Rev. Derrick Harkins, National Director of Faith Outreach for the DNC
It's hard to believe that the election ended less than two weeks ago. I didn't post much the last few weeks of the campaign because I was knocking doors in Florida, and there's one thing I must say:
THANK YOU to Obama for America and the Democratic National Committee for keeping Governor Romney's Mormonism and mine off the table this campaign! I never doubted President Obama's or Chairwoman Wasserman Schultz's commitment to steer clear of religious attacks, but presidential campaigns are gigantic operations. For Obama for America and the Democratic National Committee to keep the message that tight required serious dedication on the part of staffers and surrogates to resist the urge to "go there."
In the most high-profile anti-Mormon maneuver by a surrogate of which I am aware, she quickly announced her regret for her remarks. I recognize this effort didn't prevent Bill Maher, Andrew Sullivan, and other pundits from attacking the Church, and that we read some news stories that were uncomfortable-but-accurate, but I think these things further underscore the tremendous amount of work the campaign did to keep Mormonism a non-issue in its own operations. Throughout the campaign, Latter-day Saints on the other side of the political aisle would ask me, "What are you going to do when they attack Mormonism in late October?" I told them, "Not going to happen." Thank you again, OFA and DNC, for proving me right and for running a great campaign.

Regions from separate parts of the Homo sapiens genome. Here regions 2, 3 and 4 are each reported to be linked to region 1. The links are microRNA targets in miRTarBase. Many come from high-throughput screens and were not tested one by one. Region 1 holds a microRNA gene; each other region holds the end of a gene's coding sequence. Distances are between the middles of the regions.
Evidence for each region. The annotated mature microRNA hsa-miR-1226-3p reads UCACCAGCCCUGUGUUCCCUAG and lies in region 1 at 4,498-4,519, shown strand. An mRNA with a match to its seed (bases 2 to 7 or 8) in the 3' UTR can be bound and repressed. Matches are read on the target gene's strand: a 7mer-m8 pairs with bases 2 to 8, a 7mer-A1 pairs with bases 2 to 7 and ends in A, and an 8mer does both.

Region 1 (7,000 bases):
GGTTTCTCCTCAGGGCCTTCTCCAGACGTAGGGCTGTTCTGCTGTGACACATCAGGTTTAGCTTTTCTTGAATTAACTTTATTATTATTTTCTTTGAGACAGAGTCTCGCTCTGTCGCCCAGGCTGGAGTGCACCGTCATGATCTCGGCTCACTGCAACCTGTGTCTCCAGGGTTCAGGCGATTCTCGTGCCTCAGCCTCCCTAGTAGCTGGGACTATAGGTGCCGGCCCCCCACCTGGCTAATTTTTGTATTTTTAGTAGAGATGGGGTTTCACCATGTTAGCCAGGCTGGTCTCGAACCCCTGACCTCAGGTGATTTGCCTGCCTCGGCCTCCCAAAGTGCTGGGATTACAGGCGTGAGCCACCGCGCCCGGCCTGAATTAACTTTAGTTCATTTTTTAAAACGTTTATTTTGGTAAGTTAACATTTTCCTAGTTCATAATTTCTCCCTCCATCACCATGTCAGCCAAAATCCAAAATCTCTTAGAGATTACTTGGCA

Too often we fail to recognize what goes right in politics. If you (Latter-day Saint or otherwise), want to express your thanks to Obama for America and the Democratic National Committee for keeping Mormonism out of it, I encourage you to leave your name and state in the comments.
For those of you who are unaware, Mormons for Obama, LDS Dems, and the Scott Howell for Senate campaign all had a presence at the DNC. We had a fantastic gathering Tuesday afternoon, where we got to hear from Senate Majority Leader Harry Reid. (Crystal Young-Otterstrom, chair of LDS Dems, introduced him. Scott Howell also spoke, introduced by Dr. Greg Prince. I said a few words at the beginning.)
This was only the beginning of the LDS presence at the DNC. The Democratic Party has a robust faith outreach team, and they sponsored panels and gatherings throughout the week where we talked about how our faith influences our politics and policy preferences. The panels were moderated by Reverend Derrick Harkins, head of DNC Faith. (He also had a stern rebuttal to those who tried to make a story out of dropping of God from a turn-of-phrase in the Democratic platform.) I participated in a panel Wednesday morning, talking about how we Latter-day Saints care for the poor and needy. That afternoon, Scott Howell spoke to a room of hundreds about being our brother's and sister's keeper, including a quick overview of the Articles of Faith and quoting President Hinckley before closing out by bearing his testimony. (He concluded his talk with, "In the name of Jesus Christ, Amen." This man is running against Hatch. He's accomplished in private industry and government. You should check him out.)